I’ll admit up front that I’m shooting from the hip here. There are many aspects to what is happening in Wisconsin right now with parallels to several past instances in the country in the fight over workers’ rights, unions, and moneyed interests, but I frankly don’t have the time to research them all right now and get something up before it all comes to a head.

Isn’t it interesting, though, that we are collectively cheering what is happening in the Middle East right now and something similar is happening right here and people don’t seem to be paying attention to what’s at stake?

I grant you, it’s a stretch. But on principles, not so much. We’re talking about who has the right to speak to power and over what. The protesters in Madison aren’t having their internet access and phone service pulled and it’s doubtful the military will be called in, but on the other hand the Wisconsin state police are being asked to go get the now-labeled Wisconsin 14 and bring them back to the state capitol to vote on something that is clearly a stripping of the right of petition and assembly. So this can become very quickly a constitutional issue and that’s scary, because right now the Supreme Court has been decidedly against workers’ rights.

Governor Scott is at least being clear. I’ll give him credit, he’s not ducking questions about what he’s trying to do. Wisconsin, like many states, has a budget crisis. He’s already gotten concessions from the unions, a lot of money. The unions have not balked at doing their civic duty in terms of agreeing to pay cuts, freezes on raises, and some concessions on benefits to help the state meet its budgetary responsibilities. But he’s going further and asking that all these unions be stripped of their collective bargaining abilities in order to make sure they never again demand something from the state that the legislature or the governor believes they don’t deserve. In other words, Governor Scott doesn’t ever want to have to sit down and ask them for concessions ever again—he wants to be able to just take what he wants.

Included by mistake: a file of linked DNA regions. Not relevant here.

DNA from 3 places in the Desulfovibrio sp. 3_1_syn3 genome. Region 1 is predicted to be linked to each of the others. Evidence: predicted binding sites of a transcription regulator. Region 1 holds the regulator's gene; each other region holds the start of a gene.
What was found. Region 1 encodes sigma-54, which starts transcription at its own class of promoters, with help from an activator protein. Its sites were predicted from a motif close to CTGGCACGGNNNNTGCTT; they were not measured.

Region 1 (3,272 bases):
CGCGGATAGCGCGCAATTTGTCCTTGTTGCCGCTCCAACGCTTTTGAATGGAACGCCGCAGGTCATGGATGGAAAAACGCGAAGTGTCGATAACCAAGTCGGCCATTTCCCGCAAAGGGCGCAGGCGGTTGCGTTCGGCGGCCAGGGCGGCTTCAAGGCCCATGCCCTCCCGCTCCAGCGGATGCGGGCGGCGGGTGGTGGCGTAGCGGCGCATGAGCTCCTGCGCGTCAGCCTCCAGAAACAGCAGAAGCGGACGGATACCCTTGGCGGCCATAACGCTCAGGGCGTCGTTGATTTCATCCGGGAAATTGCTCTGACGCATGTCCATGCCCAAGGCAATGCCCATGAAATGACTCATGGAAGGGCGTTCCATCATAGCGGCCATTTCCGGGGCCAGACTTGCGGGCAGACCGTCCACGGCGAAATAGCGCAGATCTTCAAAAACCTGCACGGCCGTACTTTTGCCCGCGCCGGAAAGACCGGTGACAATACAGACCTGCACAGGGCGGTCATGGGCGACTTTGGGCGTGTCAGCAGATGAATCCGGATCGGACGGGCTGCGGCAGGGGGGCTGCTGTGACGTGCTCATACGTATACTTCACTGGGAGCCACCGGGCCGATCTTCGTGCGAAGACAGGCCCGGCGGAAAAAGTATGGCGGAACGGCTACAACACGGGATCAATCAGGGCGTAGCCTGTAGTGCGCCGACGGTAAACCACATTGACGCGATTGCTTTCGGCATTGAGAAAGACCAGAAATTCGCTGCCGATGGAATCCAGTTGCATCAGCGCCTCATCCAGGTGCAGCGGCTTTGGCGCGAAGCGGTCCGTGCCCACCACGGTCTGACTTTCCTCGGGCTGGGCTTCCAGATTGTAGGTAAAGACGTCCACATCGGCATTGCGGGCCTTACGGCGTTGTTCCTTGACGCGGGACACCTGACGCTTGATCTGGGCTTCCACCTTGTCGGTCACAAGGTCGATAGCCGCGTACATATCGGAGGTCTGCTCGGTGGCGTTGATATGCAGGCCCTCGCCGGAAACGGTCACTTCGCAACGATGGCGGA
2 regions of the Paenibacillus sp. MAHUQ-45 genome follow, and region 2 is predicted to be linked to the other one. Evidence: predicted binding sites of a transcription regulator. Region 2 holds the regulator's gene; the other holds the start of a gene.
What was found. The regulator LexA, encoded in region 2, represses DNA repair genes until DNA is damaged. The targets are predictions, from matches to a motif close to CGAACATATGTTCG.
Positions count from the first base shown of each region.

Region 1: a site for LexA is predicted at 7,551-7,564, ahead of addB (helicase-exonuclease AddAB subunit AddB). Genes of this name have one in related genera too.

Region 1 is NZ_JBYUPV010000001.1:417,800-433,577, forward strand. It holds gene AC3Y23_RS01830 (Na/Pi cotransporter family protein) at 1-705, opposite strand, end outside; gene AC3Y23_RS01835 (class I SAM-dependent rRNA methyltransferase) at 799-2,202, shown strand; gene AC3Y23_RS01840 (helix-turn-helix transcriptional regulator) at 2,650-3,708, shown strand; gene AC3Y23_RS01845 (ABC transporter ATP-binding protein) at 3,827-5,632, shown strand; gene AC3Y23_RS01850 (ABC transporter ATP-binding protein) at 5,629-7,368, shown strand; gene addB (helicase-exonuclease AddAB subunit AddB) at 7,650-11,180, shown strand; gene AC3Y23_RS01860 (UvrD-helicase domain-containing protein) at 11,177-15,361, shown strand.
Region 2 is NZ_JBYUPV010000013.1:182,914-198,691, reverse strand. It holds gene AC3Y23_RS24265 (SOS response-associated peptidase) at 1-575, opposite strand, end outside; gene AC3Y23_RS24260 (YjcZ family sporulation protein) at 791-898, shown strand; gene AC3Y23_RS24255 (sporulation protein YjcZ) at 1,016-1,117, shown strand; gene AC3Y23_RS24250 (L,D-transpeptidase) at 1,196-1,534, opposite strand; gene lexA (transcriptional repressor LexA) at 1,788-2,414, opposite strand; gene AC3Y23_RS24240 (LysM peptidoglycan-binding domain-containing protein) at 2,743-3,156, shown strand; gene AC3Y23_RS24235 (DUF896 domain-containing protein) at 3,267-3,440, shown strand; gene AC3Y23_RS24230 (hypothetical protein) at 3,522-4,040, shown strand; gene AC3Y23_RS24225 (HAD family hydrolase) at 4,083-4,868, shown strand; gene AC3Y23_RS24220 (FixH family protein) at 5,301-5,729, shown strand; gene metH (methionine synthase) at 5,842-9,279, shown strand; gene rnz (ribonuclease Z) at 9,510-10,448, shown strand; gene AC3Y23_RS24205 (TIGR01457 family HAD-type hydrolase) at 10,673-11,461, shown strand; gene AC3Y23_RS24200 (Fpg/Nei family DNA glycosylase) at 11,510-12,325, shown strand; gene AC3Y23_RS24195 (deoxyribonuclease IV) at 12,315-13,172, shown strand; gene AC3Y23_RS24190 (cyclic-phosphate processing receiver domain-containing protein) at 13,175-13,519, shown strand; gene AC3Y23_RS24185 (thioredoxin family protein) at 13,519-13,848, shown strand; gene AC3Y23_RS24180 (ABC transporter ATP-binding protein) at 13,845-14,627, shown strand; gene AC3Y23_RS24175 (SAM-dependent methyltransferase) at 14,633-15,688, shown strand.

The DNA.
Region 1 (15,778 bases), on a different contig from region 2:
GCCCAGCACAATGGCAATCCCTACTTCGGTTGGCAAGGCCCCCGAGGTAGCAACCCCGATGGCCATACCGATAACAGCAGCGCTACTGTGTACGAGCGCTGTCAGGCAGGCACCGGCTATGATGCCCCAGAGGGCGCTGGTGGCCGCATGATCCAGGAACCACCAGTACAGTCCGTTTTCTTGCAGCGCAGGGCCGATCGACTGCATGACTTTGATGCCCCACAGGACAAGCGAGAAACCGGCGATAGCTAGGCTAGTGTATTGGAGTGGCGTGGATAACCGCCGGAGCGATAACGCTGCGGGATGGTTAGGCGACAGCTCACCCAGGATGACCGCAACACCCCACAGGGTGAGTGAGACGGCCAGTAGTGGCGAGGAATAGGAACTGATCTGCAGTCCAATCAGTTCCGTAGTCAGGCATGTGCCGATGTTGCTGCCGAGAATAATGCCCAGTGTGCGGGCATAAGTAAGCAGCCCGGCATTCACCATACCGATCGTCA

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Because Sometimes Things Are Forgotten That Shouldn’t Be

February 7, 2011 | By | 1 Reply More
Because Sometimes Things Are Forgotten That Shouldn’t Be

This is a completely personal anecdote, so take it for what it’s worth. This is about a defining moment for me in my education as an egalitarian.

Equality is something we talk about, we assume to be the case for everyone, and never really question. Here, it’s the air we breathe. It’s not true. We are not all equal. And in spite of our all our lip service to the idea of equality under the law or the equality of opportunity, we all know, if we’re honest, that we’re still trying to get to that level. Probably it’s a function of how well we think our lives are at any given moment. “If I’m doing all right, there’s no problem. What are those people over there complaining about? I don’t see anything wrong with my life.”

Well.

This is about gender equality. It’s one of the most under-considered things in our present world. I saw a PBS special last week about early television and on it Angie Dickinson was talking about her series Police Woman. Breakthrough television. It had been the first dramatic tv show since the mid-60s to be headed by a female in prime time. It was shortly before Charlie’s Angels and a decade after both Honey West and The Girl From U.N.C.L.E. During the interview, Dickinson commented that the feminists had been angry with her because she hadn’t used the show as a statement for the cause. She defended herself by declaring that she was feminine not a feminist—as if being a feminist were somehow a bad thing, a dirty word, a slur.